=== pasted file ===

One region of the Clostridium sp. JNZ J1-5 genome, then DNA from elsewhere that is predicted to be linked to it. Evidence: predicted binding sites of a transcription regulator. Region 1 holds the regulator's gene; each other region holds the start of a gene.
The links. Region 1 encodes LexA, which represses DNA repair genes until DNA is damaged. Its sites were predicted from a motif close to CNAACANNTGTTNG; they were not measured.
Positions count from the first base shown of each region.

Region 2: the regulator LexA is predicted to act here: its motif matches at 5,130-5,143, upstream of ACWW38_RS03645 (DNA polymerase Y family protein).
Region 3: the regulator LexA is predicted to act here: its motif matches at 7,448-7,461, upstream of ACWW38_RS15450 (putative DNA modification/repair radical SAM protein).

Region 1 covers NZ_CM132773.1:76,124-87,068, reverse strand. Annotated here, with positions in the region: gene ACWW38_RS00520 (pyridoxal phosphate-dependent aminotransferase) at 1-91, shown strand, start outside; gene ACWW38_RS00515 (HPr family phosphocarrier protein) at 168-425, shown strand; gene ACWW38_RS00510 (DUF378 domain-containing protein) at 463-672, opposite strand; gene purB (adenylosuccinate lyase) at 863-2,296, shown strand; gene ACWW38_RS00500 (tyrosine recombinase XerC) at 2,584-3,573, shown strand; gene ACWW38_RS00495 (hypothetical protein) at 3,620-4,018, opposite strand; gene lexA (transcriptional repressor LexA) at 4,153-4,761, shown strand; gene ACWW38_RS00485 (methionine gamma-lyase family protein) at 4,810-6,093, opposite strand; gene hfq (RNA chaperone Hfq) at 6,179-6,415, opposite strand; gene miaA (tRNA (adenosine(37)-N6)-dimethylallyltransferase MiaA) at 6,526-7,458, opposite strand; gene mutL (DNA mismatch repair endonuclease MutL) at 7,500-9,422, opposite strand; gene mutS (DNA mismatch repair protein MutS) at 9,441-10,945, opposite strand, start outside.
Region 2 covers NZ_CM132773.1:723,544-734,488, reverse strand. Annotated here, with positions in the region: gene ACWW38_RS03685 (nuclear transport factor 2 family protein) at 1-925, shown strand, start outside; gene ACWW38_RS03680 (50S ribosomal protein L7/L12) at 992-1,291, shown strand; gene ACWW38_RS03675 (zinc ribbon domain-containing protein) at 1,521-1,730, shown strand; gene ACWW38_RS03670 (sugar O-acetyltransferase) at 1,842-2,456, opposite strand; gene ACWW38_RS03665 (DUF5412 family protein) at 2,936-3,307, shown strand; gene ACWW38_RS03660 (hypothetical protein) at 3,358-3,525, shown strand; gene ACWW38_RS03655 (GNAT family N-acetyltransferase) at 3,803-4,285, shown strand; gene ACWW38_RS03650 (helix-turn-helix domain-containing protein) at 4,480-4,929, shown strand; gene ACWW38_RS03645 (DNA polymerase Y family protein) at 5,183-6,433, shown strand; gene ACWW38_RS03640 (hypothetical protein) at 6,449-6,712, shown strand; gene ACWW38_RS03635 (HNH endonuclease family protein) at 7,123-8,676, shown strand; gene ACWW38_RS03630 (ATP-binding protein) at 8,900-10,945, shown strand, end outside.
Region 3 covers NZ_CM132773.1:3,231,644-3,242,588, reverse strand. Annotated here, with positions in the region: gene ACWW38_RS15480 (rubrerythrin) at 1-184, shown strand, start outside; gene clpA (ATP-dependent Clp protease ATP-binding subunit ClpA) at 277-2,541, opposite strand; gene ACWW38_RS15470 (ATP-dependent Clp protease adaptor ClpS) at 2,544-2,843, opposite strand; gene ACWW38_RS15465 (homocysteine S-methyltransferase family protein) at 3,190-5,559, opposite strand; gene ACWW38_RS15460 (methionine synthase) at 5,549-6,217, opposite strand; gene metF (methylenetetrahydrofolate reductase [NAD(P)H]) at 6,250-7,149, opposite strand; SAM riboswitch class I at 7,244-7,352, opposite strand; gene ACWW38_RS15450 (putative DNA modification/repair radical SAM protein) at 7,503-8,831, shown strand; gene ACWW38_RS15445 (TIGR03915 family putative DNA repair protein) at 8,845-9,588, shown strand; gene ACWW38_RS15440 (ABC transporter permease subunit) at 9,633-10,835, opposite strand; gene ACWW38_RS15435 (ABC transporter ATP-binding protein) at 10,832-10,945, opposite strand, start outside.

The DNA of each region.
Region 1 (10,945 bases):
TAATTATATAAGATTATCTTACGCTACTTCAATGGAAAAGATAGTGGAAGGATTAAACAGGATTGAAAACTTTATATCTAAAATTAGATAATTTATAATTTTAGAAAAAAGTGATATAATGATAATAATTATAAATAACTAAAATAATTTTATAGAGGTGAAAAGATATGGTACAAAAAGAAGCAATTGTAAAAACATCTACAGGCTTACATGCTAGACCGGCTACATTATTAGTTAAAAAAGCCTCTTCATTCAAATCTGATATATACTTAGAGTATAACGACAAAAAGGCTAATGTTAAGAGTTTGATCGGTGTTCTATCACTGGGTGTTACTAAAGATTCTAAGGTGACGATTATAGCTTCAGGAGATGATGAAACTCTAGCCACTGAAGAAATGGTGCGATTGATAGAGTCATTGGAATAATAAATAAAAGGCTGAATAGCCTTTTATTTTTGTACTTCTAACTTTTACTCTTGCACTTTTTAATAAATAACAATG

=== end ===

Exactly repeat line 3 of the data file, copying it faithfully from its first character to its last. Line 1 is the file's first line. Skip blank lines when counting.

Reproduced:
Positions count from the first base shown of each region.